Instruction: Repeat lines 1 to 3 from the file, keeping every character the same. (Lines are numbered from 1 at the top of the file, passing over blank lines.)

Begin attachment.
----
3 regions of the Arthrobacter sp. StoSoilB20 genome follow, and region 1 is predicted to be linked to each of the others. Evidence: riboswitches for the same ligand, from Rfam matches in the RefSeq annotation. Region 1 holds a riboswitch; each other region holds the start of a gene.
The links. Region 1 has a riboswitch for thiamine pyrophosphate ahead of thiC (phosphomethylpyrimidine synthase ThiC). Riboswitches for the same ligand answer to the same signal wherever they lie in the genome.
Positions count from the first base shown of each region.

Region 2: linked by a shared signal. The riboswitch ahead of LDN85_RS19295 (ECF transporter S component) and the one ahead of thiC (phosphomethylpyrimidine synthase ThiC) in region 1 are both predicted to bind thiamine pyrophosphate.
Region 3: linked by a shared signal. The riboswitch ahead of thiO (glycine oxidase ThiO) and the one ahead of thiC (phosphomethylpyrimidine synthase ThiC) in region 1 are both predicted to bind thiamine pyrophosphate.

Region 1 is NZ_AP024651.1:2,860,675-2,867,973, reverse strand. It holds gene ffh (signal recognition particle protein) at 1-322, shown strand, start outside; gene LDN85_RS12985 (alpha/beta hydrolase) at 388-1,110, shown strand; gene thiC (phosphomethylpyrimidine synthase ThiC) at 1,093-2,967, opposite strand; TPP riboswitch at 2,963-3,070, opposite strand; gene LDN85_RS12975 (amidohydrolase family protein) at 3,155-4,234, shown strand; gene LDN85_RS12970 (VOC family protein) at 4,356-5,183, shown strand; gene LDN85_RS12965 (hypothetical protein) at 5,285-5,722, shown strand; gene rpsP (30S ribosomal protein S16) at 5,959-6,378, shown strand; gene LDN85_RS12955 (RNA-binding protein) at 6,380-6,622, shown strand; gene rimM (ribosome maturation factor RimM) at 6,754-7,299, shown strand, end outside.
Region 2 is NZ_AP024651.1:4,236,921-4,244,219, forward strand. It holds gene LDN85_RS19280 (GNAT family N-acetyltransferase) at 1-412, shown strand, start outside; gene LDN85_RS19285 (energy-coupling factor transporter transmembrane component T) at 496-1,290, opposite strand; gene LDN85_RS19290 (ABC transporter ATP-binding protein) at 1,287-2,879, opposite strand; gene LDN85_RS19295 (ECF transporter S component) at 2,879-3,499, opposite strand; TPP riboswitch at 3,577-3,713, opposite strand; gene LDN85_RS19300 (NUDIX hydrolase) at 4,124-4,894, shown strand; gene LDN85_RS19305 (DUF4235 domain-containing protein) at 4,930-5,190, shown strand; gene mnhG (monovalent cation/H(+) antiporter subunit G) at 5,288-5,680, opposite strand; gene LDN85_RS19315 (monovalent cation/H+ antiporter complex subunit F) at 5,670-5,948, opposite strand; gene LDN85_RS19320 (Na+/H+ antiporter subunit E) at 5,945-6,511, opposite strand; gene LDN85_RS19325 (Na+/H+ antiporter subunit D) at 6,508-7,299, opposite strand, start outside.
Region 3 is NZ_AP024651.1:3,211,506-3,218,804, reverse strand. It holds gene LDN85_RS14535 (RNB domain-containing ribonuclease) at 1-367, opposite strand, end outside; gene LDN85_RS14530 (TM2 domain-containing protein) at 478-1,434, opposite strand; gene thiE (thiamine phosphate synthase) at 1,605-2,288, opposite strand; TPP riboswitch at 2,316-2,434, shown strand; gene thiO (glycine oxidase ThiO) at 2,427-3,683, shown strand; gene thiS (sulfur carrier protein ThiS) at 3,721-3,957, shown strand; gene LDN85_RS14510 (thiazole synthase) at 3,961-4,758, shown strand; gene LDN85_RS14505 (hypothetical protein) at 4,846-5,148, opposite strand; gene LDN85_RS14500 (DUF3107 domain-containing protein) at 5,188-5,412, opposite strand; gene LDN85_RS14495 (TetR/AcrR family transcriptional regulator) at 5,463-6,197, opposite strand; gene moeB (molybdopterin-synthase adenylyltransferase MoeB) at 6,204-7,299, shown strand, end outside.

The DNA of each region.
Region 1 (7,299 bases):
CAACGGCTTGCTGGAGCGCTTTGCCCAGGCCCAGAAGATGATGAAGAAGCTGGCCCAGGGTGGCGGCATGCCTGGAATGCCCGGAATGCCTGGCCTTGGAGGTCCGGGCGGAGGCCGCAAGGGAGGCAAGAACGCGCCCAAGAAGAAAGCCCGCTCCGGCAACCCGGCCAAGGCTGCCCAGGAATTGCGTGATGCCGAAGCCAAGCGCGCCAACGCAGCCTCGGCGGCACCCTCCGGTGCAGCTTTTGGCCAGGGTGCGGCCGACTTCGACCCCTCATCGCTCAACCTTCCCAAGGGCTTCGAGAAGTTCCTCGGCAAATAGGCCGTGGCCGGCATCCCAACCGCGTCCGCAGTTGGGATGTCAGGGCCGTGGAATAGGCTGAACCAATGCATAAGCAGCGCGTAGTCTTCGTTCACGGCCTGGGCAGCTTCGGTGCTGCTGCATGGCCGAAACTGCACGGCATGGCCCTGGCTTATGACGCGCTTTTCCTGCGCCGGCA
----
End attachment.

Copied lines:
3 regions of the Arthrobacter sp. StoSoilB20 genome follow, and region 1 is predicted to be linked to each of the others. Evidence: riboswitches for the same ligand, from Rfam matches in the RefSeq annotation. Region 1 holds a riboswitch; each other region holds the start of a gene.
The links. Region 1 has a riboswitch for thiamine pyrophosphate ahead of thiC (phosphomethylpyrimidine synthase ThiC). Riboswitches for the same ligand answer to the same signal wherever they lie in the genome.
Positions count from the first base shown of each region.